March 30, 1992: The Night The Silence of the Lambs Made Oscar History 

I remember going to the movies to see The Silence of the Lambs like it was yesterday. 
A month (or so) before the filmed opened, I had seen Jodie Foster in The Accused one night on HBO. The film earned her her first Best Actress Oscar. 

A couple weeks after I watched it, I saw a commercial for The Silence of the Lambs, and I was trying to think of who the dark haired woman in the movie was. They showed a close-up of her face, and in my head I said, “That’s Jodie Foster from The Accused!”

The Silence of the Lambs opened theatrically February 14, 1991. Two days later, I went with my sister and two other friends to see it, and I still remember seeing the title of the film on a marquee over the door of the theater. 

Watching the film for the first time has stayed with me for 26 years. 

At the time, I didn’t follow movie award shows closely, but on January 18, 1992, I watched the Golden Globe Awards for the first time. The film received five nominations, and earned one for Jodie Foster as Best Actress in a Motion Picture – Drama. 

On Sunday, March 29, 1992, I was looking through the Sunday paper’s “Showtime” TV listings, and noticed a section talking about the Oscars that were to take place the next day. It had nominees listed for Best Picture, Director, Actor and Actress, with critics picking their favorites to win in each category. The Silence of the Lambs was their favorite in each category, but they said the Academy would probably give the award to other nominees.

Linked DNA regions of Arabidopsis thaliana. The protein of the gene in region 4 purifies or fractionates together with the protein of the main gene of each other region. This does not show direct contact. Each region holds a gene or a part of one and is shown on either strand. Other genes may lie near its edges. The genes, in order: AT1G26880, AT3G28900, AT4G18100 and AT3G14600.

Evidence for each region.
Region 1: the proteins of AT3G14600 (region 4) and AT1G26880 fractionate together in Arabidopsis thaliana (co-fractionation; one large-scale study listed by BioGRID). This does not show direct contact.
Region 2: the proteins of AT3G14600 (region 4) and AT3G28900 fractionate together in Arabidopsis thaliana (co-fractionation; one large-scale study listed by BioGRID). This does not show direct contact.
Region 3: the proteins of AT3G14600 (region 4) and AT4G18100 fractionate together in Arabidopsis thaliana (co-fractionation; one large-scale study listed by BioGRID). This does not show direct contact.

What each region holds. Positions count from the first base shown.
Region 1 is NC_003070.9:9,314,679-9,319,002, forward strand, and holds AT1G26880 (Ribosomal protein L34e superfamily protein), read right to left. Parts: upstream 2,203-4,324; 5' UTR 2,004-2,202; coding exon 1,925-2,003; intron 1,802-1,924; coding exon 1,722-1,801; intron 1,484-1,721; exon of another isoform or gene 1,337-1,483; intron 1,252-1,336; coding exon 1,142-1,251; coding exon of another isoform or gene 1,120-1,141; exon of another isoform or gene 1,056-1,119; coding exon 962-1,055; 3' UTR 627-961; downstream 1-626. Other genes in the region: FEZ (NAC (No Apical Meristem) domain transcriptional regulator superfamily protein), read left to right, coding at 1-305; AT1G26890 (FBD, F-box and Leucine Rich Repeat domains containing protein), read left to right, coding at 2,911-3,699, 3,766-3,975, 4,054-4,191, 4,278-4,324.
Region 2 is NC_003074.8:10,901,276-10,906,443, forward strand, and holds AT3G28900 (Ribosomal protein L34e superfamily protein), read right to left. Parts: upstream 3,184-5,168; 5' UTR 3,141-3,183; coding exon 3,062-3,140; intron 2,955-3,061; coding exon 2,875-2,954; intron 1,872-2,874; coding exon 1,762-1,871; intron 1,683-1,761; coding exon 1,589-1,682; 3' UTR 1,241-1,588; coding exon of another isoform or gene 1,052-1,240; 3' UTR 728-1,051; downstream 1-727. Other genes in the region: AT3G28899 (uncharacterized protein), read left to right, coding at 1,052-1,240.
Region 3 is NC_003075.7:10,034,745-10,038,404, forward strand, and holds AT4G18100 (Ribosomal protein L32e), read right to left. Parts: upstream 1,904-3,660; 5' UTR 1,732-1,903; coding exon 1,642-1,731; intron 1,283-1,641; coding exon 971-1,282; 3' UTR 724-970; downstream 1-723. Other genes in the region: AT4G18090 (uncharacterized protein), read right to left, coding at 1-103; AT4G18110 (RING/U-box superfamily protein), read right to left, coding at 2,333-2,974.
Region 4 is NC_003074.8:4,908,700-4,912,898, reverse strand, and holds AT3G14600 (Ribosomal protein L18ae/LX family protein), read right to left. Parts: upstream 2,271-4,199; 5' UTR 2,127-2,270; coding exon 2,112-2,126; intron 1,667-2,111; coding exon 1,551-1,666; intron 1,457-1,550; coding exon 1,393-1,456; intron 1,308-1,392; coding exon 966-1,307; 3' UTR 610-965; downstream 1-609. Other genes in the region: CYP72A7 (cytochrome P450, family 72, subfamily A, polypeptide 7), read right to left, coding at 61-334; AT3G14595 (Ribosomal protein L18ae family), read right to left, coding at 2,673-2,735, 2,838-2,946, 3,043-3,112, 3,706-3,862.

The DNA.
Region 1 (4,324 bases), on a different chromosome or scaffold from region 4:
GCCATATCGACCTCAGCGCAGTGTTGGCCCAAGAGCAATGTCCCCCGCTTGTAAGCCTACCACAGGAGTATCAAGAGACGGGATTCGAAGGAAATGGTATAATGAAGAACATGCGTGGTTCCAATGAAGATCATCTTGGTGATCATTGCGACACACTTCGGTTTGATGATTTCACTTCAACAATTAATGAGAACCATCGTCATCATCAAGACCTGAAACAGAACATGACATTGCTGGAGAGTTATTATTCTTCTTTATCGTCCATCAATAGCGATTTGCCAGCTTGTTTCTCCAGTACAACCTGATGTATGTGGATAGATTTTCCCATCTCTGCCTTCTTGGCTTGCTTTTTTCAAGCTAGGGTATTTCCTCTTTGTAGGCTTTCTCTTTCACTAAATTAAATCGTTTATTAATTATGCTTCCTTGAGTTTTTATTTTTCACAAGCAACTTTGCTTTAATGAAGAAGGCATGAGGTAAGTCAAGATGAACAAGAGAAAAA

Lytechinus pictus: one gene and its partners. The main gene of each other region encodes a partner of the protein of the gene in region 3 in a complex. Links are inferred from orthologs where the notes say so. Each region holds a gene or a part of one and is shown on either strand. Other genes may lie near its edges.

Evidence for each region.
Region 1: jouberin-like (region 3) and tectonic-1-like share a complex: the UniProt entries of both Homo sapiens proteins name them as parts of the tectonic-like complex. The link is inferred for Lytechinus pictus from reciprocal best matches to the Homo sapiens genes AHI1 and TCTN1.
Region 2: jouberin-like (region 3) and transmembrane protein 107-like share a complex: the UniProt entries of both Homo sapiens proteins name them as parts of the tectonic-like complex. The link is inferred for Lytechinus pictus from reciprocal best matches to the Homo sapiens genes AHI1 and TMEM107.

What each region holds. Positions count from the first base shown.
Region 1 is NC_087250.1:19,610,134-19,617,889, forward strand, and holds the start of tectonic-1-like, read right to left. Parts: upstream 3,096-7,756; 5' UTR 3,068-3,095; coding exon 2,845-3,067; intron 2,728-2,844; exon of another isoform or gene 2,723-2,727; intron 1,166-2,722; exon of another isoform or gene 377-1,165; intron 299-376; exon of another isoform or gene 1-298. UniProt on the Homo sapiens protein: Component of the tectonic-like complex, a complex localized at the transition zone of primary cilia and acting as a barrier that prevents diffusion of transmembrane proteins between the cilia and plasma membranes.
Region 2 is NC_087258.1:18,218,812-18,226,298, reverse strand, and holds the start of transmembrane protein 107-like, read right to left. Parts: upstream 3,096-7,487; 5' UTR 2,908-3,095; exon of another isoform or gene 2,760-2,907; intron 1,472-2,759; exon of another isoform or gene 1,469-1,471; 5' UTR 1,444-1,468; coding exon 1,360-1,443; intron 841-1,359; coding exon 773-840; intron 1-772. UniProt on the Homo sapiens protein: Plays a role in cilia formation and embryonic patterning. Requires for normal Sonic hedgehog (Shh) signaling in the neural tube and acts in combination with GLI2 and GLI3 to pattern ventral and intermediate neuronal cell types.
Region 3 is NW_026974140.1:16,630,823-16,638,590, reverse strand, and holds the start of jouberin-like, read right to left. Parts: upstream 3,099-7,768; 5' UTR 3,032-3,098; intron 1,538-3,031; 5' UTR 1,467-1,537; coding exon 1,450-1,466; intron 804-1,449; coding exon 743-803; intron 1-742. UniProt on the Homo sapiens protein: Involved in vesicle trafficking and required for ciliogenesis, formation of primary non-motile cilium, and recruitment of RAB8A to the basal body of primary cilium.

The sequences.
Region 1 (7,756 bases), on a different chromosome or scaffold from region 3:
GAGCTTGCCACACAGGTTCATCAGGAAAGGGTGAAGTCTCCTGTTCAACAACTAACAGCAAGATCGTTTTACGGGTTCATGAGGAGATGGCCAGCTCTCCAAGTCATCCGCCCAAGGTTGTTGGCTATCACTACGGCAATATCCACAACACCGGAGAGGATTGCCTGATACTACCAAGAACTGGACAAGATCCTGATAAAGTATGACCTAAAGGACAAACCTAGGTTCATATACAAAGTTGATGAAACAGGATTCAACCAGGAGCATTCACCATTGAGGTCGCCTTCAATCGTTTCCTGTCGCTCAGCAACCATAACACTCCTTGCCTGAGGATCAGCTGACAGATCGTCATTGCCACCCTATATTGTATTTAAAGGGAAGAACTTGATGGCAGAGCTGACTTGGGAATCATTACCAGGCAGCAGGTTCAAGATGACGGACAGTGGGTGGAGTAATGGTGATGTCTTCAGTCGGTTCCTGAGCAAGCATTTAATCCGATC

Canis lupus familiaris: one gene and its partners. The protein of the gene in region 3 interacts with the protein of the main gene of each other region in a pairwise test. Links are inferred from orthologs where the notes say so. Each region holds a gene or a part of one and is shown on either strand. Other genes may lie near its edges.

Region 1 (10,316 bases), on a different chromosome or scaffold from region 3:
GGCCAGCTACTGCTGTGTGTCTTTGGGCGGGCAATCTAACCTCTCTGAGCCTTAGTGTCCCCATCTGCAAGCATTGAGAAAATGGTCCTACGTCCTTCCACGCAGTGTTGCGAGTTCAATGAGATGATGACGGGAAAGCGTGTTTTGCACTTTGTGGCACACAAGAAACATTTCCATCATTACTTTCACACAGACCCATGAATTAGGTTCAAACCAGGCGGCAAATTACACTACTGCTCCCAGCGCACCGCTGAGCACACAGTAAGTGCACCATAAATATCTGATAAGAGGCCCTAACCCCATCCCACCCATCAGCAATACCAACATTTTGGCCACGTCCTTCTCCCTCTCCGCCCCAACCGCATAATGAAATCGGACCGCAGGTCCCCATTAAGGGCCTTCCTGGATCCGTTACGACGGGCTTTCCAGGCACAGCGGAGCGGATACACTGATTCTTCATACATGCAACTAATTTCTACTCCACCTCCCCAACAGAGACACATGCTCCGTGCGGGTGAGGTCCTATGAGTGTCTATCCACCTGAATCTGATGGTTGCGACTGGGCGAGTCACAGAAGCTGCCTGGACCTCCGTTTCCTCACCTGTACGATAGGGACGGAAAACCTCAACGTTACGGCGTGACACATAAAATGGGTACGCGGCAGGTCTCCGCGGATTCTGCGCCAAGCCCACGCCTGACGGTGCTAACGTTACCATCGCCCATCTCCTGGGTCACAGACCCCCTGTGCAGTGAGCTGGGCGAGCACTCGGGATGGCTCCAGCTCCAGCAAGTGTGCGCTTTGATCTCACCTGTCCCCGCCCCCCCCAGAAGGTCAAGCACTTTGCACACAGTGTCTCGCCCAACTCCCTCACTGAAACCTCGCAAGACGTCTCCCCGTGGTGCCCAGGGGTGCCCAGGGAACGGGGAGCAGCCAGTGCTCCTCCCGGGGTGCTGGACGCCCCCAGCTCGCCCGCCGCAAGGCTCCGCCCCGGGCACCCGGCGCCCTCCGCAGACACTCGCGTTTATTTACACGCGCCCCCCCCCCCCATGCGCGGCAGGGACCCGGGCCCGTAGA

I asked if I could watch the ceremony Monday night, and was told that I could even though it was a school night.

For the next few years, Oscar night was the only night of the school year that I was allowed to stay up late on a school night. 

So, on Monday, March 30, 1992 I watched the Oscars for the first time. Seeing Billy Crystal being wheeled out onstage wearing Hannibal Lecter’s mask was awesome. After watching Jack Palance (City Slickers) and Mercedes Ruehl (The Fisher King) win in the supporting categories, it was almost time to get to the good stuff. 

The Silence of the Lambs went into the ceremony with seven nominations. It lost Best Sound to Terminator 2: Judgment Day, and Best Film Editing to JFK.

The film quickly rebounded, when Ted Tally won the Best Adapted Screenplay Oscar.

After that, Kathy Bates (the previous year’s Best Actress winner) presented the Best Actor Oscar to Anthony Hopkins. I remember squeezing my mother’s hand right before his name was announced. His performance as Hannibal Lecter is the second shortest performance (David Niven win for Separate Tables is the shortest) to win for Best Actor. 

The next win for the film was for Jodie Foster as Best Actress. It was her second win in three years. She also became the second actress (Luise Rainer was the first) to win two Oscars before the age of 30.

The film went on to win the last two awards of the night, Best Director (Jonathan Demme) and Best Picture. It became the third film in Oscar history (It Happened One Night and One Flew Over the Cuckoo’s Nest were the first two) to win the “Big Five Academy Awards” for Best Picture, Director, Actor, Actress and Screenplay.


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